The Department of Veterans Affairs (VA) has failed to properly track taxpayer funded hours spent working on union tasks, according to testimony Thursday.

Official time is a policy that allows federal officials to do union work instead of their actual jobs. The VA scandal was partially blamed on the practice, when it broke in 2014. The Government Accountability Office (GAO) testified before a congressional hearing that the agency isn’t even properly tracking official time hours.

“We assessed the reliability of the data by reviewing relevant agency documentation about the data and the systems that produced them and interviewing knowledgeable agency officials, among other steps,” GAO workforce director Cindy Brown Barnes testified. “Based on our assessment, we found the data were not sufficiently reliable to determine the amount of official time used by VA employees and the purposes for which it was used.”

The GAO testimony summarized a more detailed report from Jan. 24. The GAO found the issue primarily stems from how official time hours are being recorded and then calculated. The American Federation of Government Employees (AFGE) argues official time allows federal unions to properly fulfill their legally mandated duties.

“These legal provisions have produced an efficient and effective mechanism for the fulfillment of the duty of fair representation,” AFGE President J. David Cox testified during the hearing. “Federal employees agree to serve as volunteer employee representatives, and agencies allow them to use a reasonable amount of official time to engage in representational activities while on duty status.”

The Capital Research Center (CRC) blamed official time for contributing to an agency scandal that left numerous veterans dead. The VA scandal first broke in 2014 when it was revealed the agency was subjecting veterans to incredibly long wait times and questionable treatment practices.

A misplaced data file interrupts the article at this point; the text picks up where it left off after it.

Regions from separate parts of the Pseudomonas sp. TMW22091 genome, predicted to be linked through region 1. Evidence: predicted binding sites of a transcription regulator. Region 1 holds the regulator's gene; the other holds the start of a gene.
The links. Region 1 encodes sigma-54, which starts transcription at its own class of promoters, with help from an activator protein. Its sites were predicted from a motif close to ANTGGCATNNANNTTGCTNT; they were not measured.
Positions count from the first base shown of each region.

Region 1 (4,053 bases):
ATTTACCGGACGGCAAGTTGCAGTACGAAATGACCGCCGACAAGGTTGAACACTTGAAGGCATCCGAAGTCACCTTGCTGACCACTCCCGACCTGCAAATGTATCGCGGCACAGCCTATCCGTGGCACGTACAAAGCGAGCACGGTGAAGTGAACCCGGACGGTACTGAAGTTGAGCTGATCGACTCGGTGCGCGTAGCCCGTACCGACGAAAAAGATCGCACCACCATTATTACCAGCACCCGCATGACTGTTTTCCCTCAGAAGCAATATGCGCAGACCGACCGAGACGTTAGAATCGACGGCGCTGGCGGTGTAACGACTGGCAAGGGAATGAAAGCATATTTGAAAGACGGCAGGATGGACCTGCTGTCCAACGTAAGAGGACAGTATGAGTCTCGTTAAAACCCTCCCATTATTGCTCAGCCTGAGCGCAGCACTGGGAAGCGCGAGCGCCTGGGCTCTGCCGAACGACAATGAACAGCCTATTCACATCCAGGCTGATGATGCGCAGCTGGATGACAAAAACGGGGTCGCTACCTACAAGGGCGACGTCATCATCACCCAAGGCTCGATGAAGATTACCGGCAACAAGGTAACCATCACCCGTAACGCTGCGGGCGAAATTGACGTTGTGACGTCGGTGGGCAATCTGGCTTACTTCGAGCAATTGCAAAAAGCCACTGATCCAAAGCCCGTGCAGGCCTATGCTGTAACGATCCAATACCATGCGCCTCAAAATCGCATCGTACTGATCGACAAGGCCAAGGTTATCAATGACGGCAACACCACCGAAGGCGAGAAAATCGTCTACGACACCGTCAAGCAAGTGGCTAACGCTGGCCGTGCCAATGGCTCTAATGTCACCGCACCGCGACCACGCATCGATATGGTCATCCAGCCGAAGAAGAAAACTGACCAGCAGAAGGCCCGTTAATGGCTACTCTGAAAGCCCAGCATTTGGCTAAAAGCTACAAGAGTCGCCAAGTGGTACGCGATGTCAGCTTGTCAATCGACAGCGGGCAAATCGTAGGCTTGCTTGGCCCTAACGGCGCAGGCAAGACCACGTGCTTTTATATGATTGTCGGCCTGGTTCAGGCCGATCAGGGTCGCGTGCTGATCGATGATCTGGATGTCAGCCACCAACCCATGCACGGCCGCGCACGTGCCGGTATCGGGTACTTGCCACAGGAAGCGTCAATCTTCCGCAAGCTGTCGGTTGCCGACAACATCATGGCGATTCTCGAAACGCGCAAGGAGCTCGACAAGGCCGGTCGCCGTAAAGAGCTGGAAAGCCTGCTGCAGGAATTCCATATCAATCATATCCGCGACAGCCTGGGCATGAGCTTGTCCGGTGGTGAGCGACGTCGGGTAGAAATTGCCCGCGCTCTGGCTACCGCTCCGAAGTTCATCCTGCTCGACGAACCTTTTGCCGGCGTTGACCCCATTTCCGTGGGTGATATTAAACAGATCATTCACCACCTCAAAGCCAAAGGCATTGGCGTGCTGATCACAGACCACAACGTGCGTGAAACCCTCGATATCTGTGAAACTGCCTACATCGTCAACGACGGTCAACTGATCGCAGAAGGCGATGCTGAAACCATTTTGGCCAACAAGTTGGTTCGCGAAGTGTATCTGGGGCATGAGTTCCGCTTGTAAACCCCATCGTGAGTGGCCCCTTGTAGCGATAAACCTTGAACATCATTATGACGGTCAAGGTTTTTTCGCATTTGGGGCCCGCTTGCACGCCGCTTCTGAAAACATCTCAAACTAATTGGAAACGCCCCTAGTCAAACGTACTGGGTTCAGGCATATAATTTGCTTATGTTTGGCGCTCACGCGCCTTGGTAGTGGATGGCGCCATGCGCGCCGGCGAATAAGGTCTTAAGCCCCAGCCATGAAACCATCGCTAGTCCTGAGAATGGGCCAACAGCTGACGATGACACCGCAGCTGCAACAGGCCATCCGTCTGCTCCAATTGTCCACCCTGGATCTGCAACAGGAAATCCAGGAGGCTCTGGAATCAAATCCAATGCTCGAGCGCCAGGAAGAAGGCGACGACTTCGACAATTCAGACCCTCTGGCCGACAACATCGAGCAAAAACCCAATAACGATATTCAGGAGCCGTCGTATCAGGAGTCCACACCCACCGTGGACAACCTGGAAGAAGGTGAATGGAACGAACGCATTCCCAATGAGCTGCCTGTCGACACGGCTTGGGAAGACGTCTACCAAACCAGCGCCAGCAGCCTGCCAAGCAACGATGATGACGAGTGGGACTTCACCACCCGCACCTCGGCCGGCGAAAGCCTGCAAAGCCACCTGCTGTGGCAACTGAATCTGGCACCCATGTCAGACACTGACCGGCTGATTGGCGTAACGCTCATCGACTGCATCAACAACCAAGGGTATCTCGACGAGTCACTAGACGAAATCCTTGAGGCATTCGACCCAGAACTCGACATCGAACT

“While veterans of the U.S. armed forces wait for health care, the Department of Veterans Affairs (VA) is paying hundreds of its employees to work full-time for labor unions,” CRC said in a report from 2014.

Republicans responded to the scandal by introducing legislation that would make it easier to dismiss agency officials. The VA Accountability Act of 2015 would allow the veterans affairs secretary to more easily remove or demote employees based on performance or misconduct. Unions decried the bill as an attack on worker rights.

Federal statute allows government employees to use official time to perform certain union representational activities. The activities include negotiating and processing grievances. The practice is also used by some state agencies, where it is known as release time.

The practice is commonly used by federal agencies. The Office of Personnel Management (OPM) found in a 2014 report that official time use increased from approximately 2.9 million hours to over 3.4 million from 2008 to 2012.

The GAO made several recommendations to address the issue in its earlier report. It notes the department should increase efforts to provide consistent guidance, standardize the methods used by facilities for determining the amount of official time used, and take steps to update its tracking systems.

The VA did not respond to a request for comment by InsideSources.

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